What it is:
As Greg Allen, sustainable design strategist at HOK, Toronto, explains, night-sky cooling systems are almost the inverse of solar collectors. "Instead of collecting sunshine, they're losing heat back out to the outer atmosphere and beyond."
It's a technology that takes advantage of low night-sky temperatures to cool a building. "It's a nice tie-in between thermal energy storage and a chilled beam system. It's like the perfect marriage of those things," says David Callan, senior vice president, director of sustainable design and high-performance building technology, Syska Hennessy Group, Chicago. (See Chilled Beam System and Thermal Energy Storage)
How it works:
As Ted van der Linden, director of sustainability for Redwood City, CA-based DPR Construction Inc., explains, a night-sky cooling system is essentially a rooftop sprinkler system. "Water is sprayed over a flat or sloping metal panel roof at night. Cooled by the night's temperature, the water is funneled through roof gutters and rainwater leaders, and then stored in a thermal storage tank to be used by the building's radiant cooling system, with tubing located in the floor slabs and ceiling panels."
By cooling the roof, you cool the entire structure, explains Erik Ring, director of MEP services at Irvine, CA-based LPA Inc. "It's possible to store that water for use the next day to cool the building. By spraying water on the roof at night, you're able to take advantage of the cold sky and let both the building and the sprayed water cool down in advance of the next day's cooling needs."
"Essentially, the mechanism is pretty simple. You spray the water on the roof, it exchanges energy with the night sky, you store it, and then it's available for use during the day," says Rob Bolin, senior vice president, Syska Hennessy Group, Chicago.
These systems don't require the substantial infrastructure of larger HVAC systems (ductwork, chillers, etc.).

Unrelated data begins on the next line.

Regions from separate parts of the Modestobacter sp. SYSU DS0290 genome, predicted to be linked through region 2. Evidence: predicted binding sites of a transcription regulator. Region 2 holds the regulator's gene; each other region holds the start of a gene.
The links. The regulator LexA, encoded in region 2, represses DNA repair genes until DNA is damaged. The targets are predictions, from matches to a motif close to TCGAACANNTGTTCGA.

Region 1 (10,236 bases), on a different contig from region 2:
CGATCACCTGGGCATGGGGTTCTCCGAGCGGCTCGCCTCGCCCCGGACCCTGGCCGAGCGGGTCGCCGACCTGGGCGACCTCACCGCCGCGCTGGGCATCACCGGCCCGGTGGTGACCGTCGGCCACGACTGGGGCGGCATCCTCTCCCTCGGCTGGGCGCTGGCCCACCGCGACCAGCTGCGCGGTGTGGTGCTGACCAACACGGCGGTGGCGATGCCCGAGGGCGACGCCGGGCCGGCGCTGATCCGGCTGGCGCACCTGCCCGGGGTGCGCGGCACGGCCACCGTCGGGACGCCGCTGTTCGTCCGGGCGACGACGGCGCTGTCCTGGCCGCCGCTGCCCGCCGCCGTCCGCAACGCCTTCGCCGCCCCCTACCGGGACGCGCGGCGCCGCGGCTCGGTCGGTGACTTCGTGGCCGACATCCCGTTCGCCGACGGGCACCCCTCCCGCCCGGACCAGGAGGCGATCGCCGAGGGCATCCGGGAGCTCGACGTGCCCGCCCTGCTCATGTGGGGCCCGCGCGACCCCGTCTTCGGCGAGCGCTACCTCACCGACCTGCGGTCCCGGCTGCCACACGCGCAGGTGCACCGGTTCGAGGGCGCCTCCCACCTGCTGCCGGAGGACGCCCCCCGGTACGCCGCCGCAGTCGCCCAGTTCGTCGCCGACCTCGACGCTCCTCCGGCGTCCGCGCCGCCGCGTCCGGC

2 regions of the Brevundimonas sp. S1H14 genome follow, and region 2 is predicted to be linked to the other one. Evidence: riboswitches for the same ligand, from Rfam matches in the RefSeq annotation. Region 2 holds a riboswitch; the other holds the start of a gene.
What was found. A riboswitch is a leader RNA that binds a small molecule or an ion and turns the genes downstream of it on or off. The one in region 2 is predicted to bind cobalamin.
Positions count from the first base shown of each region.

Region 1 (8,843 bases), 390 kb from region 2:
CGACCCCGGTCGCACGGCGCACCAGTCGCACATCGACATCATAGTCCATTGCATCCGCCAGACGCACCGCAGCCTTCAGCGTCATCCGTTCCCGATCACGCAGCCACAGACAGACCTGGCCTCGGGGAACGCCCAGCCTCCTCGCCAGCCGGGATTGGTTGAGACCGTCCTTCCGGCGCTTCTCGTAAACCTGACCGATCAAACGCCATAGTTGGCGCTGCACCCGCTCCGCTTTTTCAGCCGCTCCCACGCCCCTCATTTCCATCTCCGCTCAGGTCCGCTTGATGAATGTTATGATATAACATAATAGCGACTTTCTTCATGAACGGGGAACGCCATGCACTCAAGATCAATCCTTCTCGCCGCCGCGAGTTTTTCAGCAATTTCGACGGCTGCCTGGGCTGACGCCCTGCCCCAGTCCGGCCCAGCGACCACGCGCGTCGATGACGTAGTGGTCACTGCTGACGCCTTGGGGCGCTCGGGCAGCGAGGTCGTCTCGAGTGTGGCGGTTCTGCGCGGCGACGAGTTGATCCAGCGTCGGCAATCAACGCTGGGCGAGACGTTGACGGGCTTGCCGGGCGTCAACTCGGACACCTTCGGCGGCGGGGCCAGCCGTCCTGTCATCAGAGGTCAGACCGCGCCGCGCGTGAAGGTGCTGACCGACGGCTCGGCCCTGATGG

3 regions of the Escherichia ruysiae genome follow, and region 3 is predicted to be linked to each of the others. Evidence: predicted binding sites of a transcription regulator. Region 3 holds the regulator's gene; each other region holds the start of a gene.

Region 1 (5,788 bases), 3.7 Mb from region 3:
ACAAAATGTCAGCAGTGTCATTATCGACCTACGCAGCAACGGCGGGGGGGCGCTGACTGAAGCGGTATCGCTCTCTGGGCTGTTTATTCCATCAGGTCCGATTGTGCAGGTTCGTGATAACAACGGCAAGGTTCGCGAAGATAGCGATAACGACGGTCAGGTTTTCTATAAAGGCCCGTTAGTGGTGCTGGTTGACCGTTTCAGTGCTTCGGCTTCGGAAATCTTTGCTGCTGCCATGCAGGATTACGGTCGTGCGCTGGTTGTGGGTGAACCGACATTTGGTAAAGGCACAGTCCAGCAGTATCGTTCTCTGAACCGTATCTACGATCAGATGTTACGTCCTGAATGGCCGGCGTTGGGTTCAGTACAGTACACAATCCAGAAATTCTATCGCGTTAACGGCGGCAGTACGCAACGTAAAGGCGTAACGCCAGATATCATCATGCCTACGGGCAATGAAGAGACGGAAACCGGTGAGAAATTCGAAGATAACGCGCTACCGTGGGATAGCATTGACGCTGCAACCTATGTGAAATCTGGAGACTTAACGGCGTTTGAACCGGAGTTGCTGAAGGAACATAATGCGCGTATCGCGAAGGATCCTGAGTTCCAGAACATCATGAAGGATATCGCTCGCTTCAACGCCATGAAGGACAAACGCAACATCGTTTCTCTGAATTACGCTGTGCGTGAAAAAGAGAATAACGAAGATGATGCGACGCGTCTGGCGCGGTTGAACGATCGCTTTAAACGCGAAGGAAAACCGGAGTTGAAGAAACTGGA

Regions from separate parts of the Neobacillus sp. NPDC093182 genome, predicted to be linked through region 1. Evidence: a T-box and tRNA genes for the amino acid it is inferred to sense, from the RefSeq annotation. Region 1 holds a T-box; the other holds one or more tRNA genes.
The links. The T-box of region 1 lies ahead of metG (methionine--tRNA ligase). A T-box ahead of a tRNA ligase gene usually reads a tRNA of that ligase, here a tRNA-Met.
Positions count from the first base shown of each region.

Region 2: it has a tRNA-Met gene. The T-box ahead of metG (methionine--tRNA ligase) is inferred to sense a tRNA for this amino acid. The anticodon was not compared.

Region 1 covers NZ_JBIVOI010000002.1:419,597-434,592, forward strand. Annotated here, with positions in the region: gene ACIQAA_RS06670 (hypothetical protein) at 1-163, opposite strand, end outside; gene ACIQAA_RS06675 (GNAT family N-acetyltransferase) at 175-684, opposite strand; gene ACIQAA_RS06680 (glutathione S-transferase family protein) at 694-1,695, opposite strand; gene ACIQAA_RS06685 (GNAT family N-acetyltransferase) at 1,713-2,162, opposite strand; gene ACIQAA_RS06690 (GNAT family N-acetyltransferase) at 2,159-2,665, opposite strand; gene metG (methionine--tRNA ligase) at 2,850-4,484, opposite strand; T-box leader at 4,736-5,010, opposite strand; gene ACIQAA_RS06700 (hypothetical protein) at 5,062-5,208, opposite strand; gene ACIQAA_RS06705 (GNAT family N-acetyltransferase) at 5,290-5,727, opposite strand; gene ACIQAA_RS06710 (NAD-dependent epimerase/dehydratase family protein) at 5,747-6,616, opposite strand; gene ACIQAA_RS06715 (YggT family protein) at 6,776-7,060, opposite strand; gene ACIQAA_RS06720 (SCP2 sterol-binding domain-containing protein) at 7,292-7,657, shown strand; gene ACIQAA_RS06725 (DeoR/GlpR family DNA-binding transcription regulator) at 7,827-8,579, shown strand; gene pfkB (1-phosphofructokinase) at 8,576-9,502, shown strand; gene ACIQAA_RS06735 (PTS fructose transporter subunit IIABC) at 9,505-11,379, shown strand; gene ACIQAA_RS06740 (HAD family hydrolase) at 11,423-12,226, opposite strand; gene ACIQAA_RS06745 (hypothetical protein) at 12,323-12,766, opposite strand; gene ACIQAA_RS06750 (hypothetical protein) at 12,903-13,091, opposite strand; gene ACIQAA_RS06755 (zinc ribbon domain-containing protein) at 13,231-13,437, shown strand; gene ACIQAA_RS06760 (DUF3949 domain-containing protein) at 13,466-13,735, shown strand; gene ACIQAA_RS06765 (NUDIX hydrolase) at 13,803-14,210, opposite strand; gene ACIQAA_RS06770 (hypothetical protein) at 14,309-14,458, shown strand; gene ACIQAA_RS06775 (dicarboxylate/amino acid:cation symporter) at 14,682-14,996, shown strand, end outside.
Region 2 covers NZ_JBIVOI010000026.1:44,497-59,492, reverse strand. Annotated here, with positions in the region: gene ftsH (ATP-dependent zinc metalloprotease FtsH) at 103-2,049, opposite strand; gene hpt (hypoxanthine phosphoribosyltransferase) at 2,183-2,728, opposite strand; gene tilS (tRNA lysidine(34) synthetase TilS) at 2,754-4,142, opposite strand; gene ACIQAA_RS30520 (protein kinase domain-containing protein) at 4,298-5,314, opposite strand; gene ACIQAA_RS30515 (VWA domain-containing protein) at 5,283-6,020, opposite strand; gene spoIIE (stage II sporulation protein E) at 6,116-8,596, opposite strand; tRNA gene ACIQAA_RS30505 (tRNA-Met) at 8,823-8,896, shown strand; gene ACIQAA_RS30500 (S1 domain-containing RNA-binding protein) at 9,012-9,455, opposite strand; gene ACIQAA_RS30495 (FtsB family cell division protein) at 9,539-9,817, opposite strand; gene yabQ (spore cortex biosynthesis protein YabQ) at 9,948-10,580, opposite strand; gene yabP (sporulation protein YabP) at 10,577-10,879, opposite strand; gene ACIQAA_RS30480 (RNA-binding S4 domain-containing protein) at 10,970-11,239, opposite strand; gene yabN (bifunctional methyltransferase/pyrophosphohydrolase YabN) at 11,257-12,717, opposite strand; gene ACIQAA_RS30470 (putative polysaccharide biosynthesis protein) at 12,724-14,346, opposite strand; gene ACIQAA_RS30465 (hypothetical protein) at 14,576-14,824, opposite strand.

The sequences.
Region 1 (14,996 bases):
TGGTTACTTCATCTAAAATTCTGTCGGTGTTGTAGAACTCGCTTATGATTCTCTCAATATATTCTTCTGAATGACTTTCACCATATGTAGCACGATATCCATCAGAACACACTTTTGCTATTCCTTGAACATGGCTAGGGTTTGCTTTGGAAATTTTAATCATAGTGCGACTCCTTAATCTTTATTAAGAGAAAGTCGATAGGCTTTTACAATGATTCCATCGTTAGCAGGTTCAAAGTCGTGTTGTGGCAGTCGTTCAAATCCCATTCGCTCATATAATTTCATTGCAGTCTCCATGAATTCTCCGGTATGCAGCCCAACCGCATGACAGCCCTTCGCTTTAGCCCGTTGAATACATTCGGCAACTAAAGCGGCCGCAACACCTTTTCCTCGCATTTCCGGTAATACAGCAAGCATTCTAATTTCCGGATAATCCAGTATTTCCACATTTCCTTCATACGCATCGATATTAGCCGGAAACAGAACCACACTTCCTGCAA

Costs are "negligible" when compared to traditional systems, including the necessary radiant tubing or panels, according to van der Linden.
Virtually no energy is needed to run night-sky cooling systems.
Night-sky cooling relies heavily on the climate. High moisture content in the air, or cloudy weather, decreases system performance and reliability.
"Water is still, in terms of the cost, competitive with a gallon of gasoline," says Bolin. Translation: Water conservation is an issue (although the sprayed water can be harvested and reused).
Water quality can pose setbacks. "Building owners have a difficult enough time keeping scaling and calcium deposits out of their cooling towers. Turning your entire roof into a big cooling tower presents challenges; at some level, you may not really want to do water treatment on the water, or certainly not chemical water treatment, if you're spraying it all over your roof," says Ring.
The roof needs to be properly designed and constructed, says Richard Williams, VP, architecture and sustainability, at HOK, Toronto. "If it's designed properly, the amount of water you put on it is nothing more than what a storm would leave."
Regulating temperature on demand is difficult, says van der Linden.
Night-sky cooling systems probably can't provide 100 percent of cooling needs. "The building has to have a really low load," says Callan.
Where it works:
Most experts agree that areas with nighttime temperatures ranging from 45 to 55 degrees F. are the best contenders. "It would work best in an area with cold, clear nights—a dry, desert-type climate. If nighttime lows are 80 degrees F., a system like this is not going to be effective," says Ring. "And, certainly, you wouldn't be able to use the system if there's any risk of a freeze." Buildings in climates with periods of dry and/or humid weather could still use these systems, but they would only be available for a portion of the cooling, explains Allen. "You'd have to have auxiliary cooling capacity in those climates."
Your chance of success with this system increases if you have minimal levels of pollution, lots of roof area, and a small building with a small load. "A night-sky radiant cooling system can work well in buildings that have less demand for cooling systems, like corporate offices, non-traditional lab spaces, and congregation spaces (conference areas, cafeterias, large open-plan office environments, etc.)," says van der Linden. Allen indicates that malls, industrial buildings, and schools also make good candidates, considering their likelihood of having high roof-to-floor-area ratios.
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